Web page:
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NEW YORK — “Let’s just say it’s not our first rodeo,” remarked New Museum director Lisa Phillips of the downtown Manhattan institution’s annual spring gala held Wednesday evening at Cipriani Wall Street. The themed fete — this year, guests were encouraged to “get your sparkle on” — marked the 19th such celebration for the museum leader who used the glittering evening to comment on the current political and social climate. This year’s edition raised more than $2 million.

Cecily Brown, Julie Mehretu and Elizabeth Peyton were among the three artists honored by the museum with Phillips adding, “We have to take every opportunity to recognize those courageous women in our field who have made real changes to the landscape.”

Also recognized as honorary chairs for the evening were gallerists Paula Cooper, Barbara Gladstone and Marian Goodman, a group whom the contemporary art doyenne described as “six amazing women we celebrate tonight for their courage, their work and their lasting contribution to our field.”

Guests including Michael Stipe, Cindy Sherman, Agnes Gund, Eva Franch Gilabert and Marilyn Minter formed a sea of sparkles as they floated into the ornately appointed room during the cocktail hour. Meanwhile, the three honorees sequestered themselves to a balcony-level table in final preparation of their joint acceptance speech.

Wearing a signature baseball cap, pop artist and designer Brian Donnelly — known professionally as KAWS — reflected on being among the more than 50 artists in the room. “I’m just happy to come out and support,” said Donnelly, who recently returned from a trip to Asia, the Middle East and Australia ahead of work on a New York show to debut in November.

John Waters gazed at some of the evening’s auction pieces from artists John Giorno, Ragnar Kjartansson and Christina Quarles, but kept mum about his own collection. “I don’t want to name-drop,” explained the mustached director. “I understand now why people [list their art as] ‘private collection.’ When I was young Divine and I used to look through art catalogues and say, ‘Oh they own that? We could steal that,’ it’s a burglar’s shopping list.”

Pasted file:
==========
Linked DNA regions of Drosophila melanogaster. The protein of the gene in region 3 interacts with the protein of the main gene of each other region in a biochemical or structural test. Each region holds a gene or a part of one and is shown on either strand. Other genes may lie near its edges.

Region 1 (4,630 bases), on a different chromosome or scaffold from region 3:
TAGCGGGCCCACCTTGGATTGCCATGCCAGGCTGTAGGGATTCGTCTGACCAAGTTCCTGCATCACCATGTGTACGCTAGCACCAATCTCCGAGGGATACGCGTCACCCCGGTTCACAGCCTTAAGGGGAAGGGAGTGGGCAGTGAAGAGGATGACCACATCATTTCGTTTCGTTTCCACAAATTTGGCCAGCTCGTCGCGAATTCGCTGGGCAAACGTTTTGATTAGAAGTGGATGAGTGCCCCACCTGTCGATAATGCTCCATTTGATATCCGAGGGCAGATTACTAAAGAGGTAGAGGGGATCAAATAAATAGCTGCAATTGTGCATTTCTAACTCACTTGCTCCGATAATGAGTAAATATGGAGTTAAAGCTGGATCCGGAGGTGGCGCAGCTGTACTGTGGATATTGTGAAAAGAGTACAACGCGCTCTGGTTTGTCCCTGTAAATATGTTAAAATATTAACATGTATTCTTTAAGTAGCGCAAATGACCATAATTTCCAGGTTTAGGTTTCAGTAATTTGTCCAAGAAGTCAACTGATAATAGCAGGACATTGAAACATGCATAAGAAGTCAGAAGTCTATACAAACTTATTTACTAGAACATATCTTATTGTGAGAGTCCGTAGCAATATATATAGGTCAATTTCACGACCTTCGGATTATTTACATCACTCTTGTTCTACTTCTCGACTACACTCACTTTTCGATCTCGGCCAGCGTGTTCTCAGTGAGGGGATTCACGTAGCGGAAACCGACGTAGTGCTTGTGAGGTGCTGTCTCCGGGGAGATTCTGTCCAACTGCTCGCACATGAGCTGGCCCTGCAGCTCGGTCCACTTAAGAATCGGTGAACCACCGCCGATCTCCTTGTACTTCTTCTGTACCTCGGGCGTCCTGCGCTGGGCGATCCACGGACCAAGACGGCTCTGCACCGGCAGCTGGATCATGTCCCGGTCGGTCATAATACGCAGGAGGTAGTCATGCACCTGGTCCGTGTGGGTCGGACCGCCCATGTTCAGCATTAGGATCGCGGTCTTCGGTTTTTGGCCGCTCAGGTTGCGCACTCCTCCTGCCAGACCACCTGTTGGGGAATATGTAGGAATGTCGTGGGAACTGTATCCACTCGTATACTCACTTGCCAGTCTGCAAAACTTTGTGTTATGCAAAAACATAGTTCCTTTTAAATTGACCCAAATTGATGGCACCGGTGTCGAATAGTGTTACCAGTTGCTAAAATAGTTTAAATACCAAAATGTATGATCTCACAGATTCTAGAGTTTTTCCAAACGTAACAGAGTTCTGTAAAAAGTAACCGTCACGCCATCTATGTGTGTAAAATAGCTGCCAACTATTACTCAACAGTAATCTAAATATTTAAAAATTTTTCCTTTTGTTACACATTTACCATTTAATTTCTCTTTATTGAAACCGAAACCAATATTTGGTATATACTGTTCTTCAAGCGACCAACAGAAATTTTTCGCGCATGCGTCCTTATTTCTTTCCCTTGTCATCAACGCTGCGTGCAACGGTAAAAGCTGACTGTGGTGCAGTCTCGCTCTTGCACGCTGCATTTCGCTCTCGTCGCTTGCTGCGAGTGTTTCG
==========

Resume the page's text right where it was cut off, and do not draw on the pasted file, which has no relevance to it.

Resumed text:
More forthcoming about her collected works was Cynthia Rowley, who greeted each of the honorees with a warm embrace. “Elizabeth [Peyton] is the first real art I ever bought,” the designer said of the portrait of a teenage Queen Elizabeth II by Peyton that hangs in her New York home. “If my house was on fire, I would take that painting and run.”

Brown, Mehretu and Peyton later took the stage amidst a standing ovation to receive their awards, which, given each artist’s preferred medium, fittingly came in the form of a paint-covered brush. “When I got the e-mail saying Julie and Elizabeth would be the co-honorees I called them and the three of us went out to lunch, which is normally something none of us ever do,” revealed Brown, who donned a gem-toned Lanvin gown.

The British-born painter, a self-proclaimed fan of “musicals and karaoke” first hoped the trio would accept their honor via song. “I thought it would be something cute based on the Skyler sisters in ‘Hamilton,’” she explained before “quickly” realizing a speech would be slightly easier to coordinate.

“[This is] a moment when we are all on edge in our country,” continued Brown in her speech. “While it’s an honor to be here for all the reasons we’ve mentioned and many more, we really hope that the choice of honoring us in this specific year where women have been especially visible in challenging power is something that continues.”

Both clad in orange ensembles by Sies Marjan, Mehretu and Peyton echoed their co-honoree’s passionate sentiments. “I hope this kind of openness continues,” said Peyton, who described their seven-minute oration as a “temperature taking of New York.”

The Ethiopian-born Mehretu, who in 2015 was awarded the U.S. Department of State Medal of Arts, added, “[Honoring women] shouldn’t just be an exception, but a beginning.”

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